The Louisiana Legislative Auditor has released a report looking at the state’s current and future ability to pay for its transportation needs. While the findings don’t tell us much that we don’t already know – that the revenues we have are insufficient – it’s another wakeup call to remind us that despite a recent influx in investment, infrastructure will remain a major issue well into the future.
Overall, the auditor’s report is pretty blunt: for many years the state’s Transportation Trust Fund has not had enough revenue to meet the state’s transportation needs and it’s only going to get worse in the future. It’s been short of adequate resources in the past because fuel taxes, the major source of TTF revenue, have not kept up with inflation and remained at the same level for more than 30 years.
Adding to the problem is the fact that fuel efficiency has increased over the last three decades which means that revenue available for “vehicle miles traveled” has decreased almost 65%. And because of inflation, the 20 cents per gallon in gasoline taxes most motorists pay is worth only about half of what it was in 1990.
The report does note that recent legislation to dedicate a portion of vehicle sales taxes to the TTF, coupled with new usage fees for electric vehicles, will be helpful. And the influx of federal pandemic relief dollars and the national infrastructure legislation will make a significant difference for Louisiana in the coming years.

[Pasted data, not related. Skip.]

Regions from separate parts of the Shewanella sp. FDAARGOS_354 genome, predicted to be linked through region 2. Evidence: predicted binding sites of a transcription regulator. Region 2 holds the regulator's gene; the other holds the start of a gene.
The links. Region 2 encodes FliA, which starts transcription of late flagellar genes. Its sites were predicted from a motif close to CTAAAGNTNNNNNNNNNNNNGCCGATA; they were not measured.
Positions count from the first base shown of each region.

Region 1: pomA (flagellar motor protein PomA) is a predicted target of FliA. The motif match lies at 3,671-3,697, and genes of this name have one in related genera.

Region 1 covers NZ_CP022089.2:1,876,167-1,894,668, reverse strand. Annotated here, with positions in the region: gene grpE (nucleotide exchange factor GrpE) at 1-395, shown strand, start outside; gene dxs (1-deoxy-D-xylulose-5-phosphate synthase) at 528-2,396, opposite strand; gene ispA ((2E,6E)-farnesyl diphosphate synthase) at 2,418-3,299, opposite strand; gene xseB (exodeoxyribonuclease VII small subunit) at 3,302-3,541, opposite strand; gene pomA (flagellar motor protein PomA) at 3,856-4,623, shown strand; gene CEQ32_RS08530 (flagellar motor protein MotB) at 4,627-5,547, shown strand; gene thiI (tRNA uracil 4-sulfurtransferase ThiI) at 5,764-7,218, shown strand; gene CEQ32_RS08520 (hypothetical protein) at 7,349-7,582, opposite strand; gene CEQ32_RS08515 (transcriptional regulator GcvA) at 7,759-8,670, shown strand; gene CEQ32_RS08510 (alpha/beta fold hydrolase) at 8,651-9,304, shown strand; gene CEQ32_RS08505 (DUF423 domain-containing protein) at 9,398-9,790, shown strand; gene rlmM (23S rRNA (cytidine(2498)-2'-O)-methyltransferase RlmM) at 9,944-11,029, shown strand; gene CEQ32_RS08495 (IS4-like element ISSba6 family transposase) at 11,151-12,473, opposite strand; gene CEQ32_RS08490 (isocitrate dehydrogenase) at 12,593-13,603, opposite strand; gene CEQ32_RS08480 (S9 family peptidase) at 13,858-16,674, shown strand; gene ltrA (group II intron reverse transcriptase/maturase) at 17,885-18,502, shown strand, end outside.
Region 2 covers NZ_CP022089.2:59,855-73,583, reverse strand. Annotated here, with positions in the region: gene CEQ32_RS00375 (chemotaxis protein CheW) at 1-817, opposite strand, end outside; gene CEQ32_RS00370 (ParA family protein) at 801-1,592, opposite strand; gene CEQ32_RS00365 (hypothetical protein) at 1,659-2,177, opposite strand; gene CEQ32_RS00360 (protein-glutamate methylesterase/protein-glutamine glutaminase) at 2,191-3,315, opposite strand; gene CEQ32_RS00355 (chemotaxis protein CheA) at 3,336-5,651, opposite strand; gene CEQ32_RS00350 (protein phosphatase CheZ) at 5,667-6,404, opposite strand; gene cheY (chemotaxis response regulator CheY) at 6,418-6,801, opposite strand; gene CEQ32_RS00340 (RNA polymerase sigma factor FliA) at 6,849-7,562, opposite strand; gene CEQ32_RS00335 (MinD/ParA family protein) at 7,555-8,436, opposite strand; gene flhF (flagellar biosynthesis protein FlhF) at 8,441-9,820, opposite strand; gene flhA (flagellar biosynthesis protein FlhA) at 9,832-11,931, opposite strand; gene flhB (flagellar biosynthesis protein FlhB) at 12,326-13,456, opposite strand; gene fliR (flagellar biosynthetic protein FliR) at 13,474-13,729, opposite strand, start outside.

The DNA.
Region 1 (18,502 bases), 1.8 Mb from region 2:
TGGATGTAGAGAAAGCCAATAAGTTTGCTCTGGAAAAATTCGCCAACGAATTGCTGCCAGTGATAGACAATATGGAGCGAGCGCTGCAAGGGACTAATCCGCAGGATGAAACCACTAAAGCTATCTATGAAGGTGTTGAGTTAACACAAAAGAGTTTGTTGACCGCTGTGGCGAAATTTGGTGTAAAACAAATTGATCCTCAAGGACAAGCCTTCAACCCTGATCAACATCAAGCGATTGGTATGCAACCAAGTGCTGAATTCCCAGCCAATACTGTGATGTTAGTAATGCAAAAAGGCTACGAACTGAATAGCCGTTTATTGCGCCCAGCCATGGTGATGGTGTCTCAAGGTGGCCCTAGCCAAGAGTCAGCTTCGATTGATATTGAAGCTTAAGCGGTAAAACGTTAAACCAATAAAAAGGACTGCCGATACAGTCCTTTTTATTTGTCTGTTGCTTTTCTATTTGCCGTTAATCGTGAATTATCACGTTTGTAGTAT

But much of that money is targeted to mega-projects like major new bridges and new Interstate construction. Those capacity-building projects are much-needed, but even with those new dollars, we still fall far short of funding the state’s overall $14.8 billion transportation backlog.
The report makes seven recommendations for the Legislature to consider in addressing the problem. They run the gamut from finding other sources to pay off old infrastructure debt to raising or indexing fuel taxes to inflation.
None of those things are going to happen anytime soon. The steps the state has recently taken to bolster TTF funds and target the additional federal dollars will provide some measure of short-term relief that will allow state leaders to take their eyes off the issue for a while.
But what the report makes clear is that a long-term problem remains, and stagnant fuel taxes – already decimated by inflation and the growth in high-milage vehicles – won’t be enough to sustain the levels of investment a thriving state will require.
With state elections coming up next year, we need candidates who will articulate a vision for Louisiana’s future that goes beyond soundbites and the often unsavory rhetoric we hear in other states. Louisiana has real issues to contend with – low education attainment, a less than diversified economy, poor health, only a trickle of people moving into the state, and, yes, major infrastructure needs.
The transportation report from the legislative auditor reminds us there are meaningful issues candidates can and should run on. Advocating for things that will truly make our state better is not a bad place to start.